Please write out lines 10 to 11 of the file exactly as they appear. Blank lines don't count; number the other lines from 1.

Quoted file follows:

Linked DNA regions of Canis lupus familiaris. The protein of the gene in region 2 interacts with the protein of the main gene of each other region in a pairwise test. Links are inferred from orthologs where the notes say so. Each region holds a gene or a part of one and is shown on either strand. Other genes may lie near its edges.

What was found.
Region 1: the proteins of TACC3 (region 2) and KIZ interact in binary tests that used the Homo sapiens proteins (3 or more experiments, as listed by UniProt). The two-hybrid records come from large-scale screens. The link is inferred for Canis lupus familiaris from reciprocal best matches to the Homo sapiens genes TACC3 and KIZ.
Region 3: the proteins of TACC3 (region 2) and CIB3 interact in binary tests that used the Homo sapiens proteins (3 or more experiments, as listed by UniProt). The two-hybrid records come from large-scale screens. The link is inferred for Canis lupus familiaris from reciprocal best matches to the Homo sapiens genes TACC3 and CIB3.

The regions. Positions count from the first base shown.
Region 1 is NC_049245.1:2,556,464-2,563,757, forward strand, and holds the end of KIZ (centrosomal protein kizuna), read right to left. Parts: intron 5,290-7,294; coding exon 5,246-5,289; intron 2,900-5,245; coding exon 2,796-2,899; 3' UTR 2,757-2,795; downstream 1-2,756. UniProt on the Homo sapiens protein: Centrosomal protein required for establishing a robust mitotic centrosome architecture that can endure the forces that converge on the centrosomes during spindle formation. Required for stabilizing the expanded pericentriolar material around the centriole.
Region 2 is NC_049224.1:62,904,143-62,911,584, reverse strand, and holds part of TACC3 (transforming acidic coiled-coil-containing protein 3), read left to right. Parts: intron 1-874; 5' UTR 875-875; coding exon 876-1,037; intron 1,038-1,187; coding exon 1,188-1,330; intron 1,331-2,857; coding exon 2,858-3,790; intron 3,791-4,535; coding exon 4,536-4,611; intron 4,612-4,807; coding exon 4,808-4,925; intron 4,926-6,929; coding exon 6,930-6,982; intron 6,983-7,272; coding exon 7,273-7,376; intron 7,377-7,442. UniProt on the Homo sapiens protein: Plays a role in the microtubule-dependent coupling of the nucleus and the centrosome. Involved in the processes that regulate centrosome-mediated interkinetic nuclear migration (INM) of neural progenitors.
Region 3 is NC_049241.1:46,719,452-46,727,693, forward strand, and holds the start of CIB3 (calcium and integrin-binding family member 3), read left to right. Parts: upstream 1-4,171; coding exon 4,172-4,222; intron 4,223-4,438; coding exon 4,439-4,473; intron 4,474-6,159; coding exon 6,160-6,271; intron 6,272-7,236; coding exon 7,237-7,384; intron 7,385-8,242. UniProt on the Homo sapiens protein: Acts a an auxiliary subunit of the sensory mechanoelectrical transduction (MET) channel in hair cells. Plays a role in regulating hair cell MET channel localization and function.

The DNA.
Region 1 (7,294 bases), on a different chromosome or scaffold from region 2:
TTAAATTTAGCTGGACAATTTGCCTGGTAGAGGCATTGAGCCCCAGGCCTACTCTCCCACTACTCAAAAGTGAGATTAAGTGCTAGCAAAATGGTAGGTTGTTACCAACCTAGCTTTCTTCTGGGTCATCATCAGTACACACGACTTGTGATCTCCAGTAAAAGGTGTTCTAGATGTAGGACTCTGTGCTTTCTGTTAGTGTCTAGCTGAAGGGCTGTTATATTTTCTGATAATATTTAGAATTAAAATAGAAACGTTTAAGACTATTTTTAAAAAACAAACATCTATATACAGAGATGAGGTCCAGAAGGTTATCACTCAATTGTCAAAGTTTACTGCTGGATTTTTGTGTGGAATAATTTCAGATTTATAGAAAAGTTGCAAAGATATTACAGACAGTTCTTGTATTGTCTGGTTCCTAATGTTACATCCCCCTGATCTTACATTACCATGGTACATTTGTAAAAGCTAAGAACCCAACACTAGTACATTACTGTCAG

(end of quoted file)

Region 1 (7,294 bases), on a different chromosome or scaffold from region 2:
TTAAATTTAGCTGGACAATTTGCCTGGTAGAGGCATTGAGCCCCAGGCCTACTCTCCCACTACTCAAAAGTGAGATTAAGTGCTAGCAAAATGGTAGGTTGTTACCAACCTAGCTTTCTTCTGGGTCATCATCAGTACACACGACTTGTGATCTCCAGTAAAAGGTGTTCTAGATGTAGGACTCTGTGCTTTCTGTTAGTGTCTAGCTGAAGGGCTGTTATATTTTCTGATAATATTTAGAATTAAAATAGAAACGTTTAAGACTATTTTTAAAAAACAAACATCTATATACAGAGATGAGGTCCAGAAGGTTATCACTCAATTGTCAAAGTTTACTGCTGGATTTTTGTGTGGAATAATTTCAGATTTATAGAAAAGTTGCAAAGATATTACAGACAGTTCTTGTATTGTCTGGTTCCTAATGTTACATCCCCCTGATCTTACATTACCATGGTACATTTGTAAAAGCTAAGAACCCAACACTAGTACATTACTGTCAG